Counselling for people with sight loss in the UK: The need for provision and the need for evidence

This source preferred by Samuel Nyman

Authors: Nyman, S.R., Gosney, M.A. and Victor, C.R.

http://bjo.bmj.com/content/94/3/385.extract

Journal: British Journal of Ophthalmology

Volume: 94

Pages: 385-386

ISSN: 0007-1161

DOI: 10.1136/bjo.2009.159855

For adults of any age the diagnosis of a visual impairment can be traumatic, and timely referral to informal peer support and/or professional counselling may be both beneficial and appropriate. It is estimated that 45/113 (40%) of UK voluntary organisations for people with sight loss provide professional counselling (n=17) or ‘informal support’ (n=28), such as peer support groups, telephone helplines and befriending.1 However, what is the evidence that these services help people adjust emotionally to their acquired vision loss and the consequences that flow from this? During the spring/summer of 2008, we conducted a follow-up to the scoping survey reported earlier1 to assess the evidence for effectiveness of professional counselling services for people with acquired sight loss. We contacted the 17 counselling services previously identified by Rees1 and further services via Vision 2020 UK, …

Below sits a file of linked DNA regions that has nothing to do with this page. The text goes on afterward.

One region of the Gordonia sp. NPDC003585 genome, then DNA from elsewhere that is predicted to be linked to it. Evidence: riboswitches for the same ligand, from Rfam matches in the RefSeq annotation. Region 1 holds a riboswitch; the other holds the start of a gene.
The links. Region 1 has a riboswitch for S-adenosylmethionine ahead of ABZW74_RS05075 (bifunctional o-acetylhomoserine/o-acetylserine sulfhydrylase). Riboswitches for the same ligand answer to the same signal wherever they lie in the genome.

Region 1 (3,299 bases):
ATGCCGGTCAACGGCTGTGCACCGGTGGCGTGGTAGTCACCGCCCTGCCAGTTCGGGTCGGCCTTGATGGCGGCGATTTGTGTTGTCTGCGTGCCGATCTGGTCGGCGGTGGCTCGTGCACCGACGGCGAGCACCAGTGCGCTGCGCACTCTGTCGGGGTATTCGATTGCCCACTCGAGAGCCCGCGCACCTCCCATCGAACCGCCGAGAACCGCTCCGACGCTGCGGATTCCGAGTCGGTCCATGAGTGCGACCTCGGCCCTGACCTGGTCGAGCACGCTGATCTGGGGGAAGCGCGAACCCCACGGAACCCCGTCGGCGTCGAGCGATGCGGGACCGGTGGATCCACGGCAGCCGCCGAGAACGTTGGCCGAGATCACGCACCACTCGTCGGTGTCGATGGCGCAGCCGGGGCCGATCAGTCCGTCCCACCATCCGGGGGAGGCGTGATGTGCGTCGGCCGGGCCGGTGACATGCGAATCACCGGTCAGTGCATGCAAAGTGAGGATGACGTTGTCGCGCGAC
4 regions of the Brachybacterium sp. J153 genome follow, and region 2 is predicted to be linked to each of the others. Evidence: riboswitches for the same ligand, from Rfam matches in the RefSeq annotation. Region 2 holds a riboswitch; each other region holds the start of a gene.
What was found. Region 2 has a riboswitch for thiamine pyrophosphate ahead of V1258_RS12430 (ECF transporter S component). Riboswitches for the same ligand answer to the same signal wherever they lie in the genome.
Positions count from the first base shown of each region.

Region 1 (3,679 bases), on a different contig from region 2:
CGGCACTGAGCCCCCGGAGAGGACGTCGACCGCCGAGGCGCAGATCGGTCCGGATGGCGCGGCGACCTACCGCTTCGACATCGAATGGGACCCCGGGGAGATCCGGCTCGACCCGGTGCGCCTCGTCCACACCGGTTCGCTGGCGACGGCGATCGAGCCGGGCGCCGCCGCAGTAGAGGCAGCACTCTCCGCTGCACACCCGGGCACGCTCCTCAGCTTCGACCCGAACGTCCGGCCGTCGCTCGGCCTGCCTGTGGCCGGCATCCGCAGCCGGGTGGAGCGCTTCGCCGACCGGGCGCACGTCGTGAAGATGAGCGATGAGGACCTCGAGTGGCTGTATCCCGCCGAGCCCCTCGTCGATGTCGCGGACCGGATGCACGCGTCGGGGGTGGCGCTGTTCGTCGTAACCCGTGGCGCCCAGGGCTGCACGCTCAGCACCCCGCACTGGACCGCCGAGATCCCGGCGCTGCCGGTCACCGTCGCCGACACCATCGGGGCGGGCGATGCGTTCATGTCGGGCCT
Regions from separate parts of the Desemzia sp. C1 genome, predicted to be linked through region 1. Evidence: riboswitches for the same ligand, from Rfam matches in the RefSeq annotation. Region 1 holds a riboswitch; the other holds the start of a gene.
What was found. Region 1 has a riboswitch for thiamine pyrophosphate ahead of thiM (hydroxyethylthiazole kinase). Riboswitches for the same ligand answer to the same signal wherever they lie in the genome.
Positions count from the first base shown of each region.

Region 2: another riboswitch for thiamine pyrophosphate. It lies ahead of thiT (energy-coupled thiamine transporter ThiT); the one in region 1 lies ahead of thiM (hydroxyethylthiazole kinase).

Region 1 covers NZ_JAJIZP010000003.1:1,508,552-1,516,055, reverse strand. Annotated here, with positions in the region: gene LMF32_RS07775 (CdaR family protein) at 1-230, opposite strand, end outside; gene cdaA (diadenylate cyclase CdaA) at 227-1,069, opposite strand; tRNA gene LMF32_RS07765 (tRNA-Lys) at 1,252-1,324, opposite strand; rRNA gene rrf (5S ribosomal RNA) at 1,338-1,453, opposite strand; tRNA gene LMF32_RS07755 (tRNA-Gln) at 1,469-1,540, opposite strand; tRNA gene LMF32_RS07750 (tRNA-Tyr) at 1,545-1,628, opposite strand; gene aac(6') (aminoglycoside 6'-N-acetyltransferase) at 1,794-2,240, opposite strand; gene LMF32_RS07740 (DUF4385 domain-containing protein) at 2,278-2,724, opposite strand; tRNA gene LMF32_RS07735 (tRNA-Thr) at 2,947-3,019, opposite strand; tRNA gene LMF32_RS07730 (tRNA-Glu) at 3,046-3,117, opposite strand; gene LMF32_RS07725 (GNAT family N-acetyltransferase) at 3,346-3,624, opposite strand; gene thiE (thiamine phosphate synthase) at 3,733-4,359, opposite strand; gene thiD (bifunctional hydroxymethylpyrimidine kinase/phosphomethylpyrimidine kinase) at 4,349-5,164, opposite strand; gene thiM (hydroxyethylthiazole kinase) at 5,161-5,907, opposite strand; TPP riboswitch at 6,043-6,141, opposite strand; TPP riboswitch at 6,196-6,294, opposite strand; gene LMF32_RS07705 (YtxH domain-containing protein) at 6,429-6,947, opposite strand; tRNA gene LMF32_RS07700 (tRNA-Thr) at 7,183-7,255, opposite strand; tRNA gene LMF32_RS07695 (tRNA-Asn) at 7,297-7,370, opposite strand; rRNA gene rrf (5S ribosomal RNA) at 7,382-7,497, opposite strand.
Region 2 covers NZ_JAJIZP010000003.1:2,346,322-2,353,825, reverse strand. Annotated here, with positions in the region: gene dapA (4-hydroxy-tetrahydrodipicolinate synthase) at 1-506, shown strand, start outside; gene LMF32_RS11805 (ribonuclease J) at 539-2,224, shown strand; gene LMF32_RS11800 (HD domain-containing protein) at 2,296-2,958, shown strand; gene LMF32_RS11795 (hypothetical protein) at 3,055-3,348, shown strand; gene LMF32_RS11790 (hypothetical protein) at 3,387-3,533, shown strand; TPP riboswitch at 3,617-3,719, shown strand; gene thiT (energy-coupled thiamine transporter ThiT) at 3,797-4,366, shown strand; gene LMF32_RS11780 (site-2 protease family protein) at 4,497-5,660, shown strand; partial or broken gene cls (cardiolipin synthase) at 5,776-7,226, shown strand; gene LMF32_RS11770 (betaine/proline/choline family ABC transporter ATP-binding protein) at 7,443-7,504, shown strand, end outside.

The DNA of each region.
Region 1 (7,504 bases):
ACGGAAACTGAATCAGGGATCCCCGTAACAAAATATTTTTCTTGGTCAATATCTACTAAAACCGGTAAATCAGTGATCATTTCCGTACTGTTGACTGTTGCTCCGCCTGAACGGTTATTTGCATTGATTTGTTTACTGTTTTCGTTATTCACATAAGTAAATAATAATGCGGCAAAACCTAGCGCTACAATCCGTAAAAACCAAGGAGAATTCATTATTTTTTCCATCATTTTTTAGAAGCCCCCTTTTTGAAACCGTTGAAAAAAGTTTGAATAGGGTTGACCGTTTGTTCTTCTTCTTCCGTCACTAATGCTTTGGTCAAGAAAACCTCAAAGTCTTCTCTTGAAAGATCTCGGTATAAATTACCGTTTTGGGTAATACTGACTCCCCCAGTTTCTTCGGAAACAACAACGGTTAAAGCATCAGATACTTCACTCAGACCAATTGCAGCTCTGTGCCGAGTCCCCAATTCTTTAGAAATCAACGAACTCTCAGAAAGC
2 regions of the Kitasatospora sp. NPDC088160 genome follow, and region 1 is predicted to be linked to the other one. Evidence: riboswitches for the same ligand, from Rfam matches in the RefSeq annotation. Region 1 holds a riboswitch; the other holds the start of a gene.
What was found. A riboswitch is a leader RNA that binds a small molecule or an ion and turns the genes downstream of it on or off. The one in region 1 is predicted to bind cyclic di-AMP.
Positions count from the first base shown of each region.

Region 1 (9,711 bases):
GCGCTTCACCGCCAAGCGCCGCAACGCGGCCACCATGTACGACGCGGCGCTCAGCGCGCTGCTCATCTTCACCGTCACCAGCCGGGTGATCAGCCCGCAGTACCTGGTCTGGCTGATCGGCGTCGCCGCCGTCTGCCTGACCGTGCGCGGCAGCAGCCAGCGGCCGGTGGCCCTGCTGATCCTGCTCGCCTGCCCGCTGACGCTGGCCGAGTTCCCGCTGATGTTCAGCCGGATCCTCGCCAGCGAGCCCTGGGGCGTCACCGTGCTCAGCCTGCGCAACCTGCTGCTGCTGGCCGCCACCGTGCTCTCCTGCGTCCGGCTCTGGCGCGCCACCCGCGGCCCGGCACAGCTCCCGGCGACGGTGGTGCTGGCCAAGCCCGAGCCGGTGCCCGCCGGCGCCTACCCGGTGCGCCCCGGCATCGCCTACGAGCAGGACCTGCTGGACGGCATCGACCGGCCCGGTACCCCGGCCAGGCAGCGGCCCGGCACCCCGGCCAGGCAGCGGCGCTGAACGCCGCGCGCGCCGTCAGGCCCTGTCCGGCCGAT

This data was imported from PubMed:

Authors: Nyman, S.R., Gosney, M.A. and Victor, C.R.

Journal: Br J Ophthalmol

Volume: 94

Issue: 3

Pages: 385-386

eISSN: 1468-2079

DOI: 10.1136/bjo.2009.159855

This data was imported from Scopus:

Authors: Nyman, S.R., Gosney, M.A. and Victor, C.R.

Journal: British Journal of Ophthalmology

Volume: 94

Issue: 3

Pages: 385-386

eISSN: 1468-2079

ISSN: 0007-1161

DOI: 10.1136/bjo.2009.159855

The data on this page was last updated at 04:42 on September 25, 2017.